Example,

app.directive("myDirective", function(){

    return {
        restrict: "EA",
        scope: true,
        link: function(element, scope, attrs){
            scope.somvar = "new value"; //doesnot reflect in the parent scope
            scope.someObj.someProp = "new value"; //reflects as someObj is of parent, we modified that but did not override.
        }
    };
});
  1. Isolated scope: This is used when you want to create the scope that does not inherit from the controller scope.

This happens when you are creating plugins as this makes the directive generic since it can be placed in any HTML and does not gets affected by its parent scope.

Now, if you don't want any interaction with the parent scope, then you can just specify scope as an empty object. like,

scope: {} //this does not interact with the parent scope in any way

Mostly this is not the case as we need some interaction with the parent scope, so we want some of the values/ changes to pass through. For this reason, we use:

1. "@"   (  Text binding / one-way binding )
2. "="   ( Direct model binding / two-way binding )
3. "&"   ( Behaviour binding / Method binding  )

@ means that the changes from the controller scope will be reflected in the directive scope but if you modify the value in the directive scope, the controller scope variable will not get affected.

@ always expects the mapped attribute to be an expression. This is very important; because to make the “@” prefix work, we need to wrap the attribute value inside {{}}.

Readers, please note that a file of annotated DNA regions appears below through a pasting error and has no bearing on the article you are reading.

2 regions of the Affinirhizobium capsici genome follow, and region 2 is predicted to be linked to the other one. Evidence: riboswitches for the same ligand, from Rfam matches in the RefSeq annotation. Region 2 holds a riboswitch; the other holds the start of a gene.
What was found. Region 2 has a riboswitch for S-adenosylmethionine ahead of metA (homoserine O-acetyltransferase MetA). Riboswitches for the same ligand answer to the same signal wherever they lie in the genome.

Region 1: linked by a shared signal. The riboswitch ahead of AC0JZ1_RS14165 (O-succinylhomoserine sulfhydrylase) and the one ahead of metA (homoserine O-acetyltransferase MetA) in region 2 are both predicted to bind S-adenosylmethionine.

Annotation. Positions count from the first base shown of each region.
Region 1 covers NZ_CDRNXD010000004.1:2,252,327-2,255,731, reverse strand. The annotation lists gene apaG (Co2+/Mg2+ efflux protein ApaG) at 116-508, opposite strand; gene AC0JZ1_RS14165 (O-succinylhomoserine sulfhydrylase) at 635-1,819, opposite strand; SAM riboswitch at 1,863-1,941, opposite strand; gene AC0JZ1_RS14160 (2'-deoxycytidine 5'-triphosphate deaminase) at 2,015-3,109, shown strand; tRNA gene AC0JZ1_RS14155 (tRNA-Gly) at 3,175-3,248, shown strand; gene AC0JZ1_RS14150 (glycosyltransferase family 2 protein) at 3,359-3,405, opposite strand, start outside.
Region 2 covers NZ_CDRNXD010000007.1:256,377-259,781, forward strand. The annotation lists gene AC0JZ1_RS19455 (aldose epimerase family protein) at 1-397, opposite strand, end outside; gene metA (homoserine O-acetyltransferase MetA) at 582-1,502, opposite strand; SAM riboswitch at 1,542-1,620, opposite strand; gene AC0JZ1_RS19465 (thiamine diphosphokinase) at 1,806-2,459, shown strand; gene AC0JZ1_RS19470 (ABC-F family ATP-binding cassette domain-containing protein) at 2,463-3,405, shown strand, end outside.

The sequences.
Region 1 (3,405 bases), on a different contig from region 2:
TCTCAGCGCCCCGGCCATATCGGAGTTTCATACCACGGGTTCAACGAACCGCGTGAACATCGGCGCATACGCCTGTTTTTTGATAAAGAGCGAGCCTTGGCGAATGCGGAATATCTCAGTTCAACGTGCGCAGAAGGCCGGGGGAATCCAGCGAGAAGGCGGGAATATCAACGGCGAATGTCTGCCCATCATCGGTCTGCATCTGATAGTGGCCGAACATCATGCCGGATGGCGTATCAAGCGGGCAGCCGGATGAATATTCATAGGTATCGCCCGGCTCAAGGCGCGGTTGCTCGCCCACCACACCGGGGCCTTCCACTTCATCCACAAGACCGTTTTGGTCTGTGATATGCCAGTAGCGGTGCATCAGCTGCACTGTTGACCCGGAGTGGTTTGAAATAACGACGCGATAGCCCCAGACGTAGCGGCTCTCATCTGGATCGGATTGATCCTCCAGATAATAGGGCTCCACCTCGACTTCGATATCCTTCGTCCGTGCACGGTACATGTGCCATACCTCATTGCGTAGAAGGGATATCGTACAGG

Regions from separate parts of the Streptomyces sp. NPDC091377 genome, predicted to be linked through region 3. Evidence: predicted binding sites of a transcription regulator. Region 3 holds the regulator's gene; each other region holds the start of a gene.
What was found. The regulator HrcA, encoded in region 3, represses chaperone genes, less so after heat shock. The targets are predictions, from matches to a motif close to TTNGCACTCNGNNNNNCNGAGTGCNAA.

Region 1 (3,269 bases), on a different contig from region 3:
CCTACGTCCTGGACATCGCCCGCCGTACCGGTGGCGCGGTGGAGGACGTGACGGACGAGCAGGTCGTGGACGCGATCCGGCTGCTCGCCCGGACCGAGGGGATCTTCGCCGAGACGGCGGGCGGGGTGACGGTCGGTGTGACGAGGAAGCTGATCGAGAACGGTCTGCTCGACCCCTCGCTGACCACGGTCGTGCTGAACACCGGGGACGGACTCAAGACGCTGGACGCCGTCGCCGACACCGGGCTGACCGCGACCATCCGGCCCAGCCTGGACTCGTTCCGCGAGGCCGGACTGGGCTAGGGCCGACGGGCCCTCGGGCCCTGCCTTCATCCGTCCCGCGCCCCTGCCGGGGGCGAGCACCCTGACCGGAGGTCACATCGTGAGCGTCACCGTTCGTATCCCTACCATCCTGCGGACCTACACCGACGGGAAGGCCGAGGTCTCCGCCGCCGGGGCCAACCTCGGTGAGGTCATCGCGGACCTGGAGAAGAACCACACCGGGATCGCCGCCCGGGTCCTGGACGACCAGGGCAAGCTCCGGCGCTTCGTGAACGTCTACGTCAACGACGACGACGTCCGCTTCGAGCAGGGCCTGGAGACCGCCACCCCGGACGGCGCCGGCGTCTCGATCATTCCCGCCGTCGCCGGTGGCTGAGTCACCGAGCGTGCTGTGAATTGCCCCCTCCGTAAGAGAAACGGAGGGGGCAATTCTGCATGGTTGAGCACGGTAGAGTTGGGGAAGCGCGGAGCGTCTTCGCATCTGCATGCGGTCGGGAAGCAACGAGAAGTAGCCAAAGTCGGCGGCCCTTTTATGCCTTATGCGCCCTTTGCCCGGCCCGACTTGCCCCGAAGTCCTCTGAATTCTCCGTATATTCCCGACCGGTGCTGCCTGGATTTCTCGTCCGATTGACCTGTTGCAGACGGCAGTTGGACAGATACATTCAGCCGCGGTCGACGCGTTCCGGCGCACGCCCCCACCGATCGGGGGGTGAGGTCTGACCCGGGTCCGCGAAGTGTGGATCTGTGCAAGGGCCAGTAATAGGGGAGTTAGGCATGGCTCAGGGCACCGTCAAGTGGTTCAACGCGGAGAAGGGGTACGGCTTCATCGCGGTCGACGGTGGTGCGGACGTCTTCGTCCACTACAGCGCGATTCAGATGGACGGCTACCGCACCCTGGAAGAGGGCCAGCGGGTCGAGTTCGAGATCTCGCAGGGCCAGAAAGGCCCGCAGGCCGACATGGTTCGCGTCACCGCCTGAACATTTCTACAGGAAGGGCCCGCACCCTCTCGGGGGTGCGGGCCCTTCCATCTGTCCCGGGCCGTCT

= is bidirectional so if you change the variable in directive scope, the controller scope variable gets affected as well

& is used to bind controller scope method so that if needed we can call it from the directive

The advantage here is that the name of the variable need not be same in controller scope and directive scope.

Example, the directive scope has a variable "dirVar" which syncs with variable "contVar" of the controller scope. This gives a lot of power and generalization to the directive as one controller can sync with variable v1 while another controller using the same directive can ask dirVar to sync with variable v2.

Below is the example of usage:

The directive and controller are:

 var app = angular.module("app", []);
 app.controller("MainCtrl", function( $scope ){
    $scope.name = "Harry";
    $scope.color = "#333333";
    $scope.reverseName = function(){
     $scope.name = $scope.name.split("").reverse().join("");
    };
    $scope.randomColor = function(){
        $scope.color = '#'+Math.floor(Math.random()*16777215).toString(16);
    };
});
app.directive("myDirective", function(){
    return {
        restrict: "EA",
        scope: {
            name: "@",
            color: "=",
            reverse: "&"
        },
        link: function(element, scope, attrs){
           //do something like
           $scope.reverse(); 
          //calling the controllers function
        }
    };
});

And the html(note the differnce for @ and =):

<div my-directive
  class="directive"
  name="{{name}}"
  reverse="reverseName()"
  color="color" >
</div>

Here is a link to the blog which describes it nicely.







angularjs angularjs-directive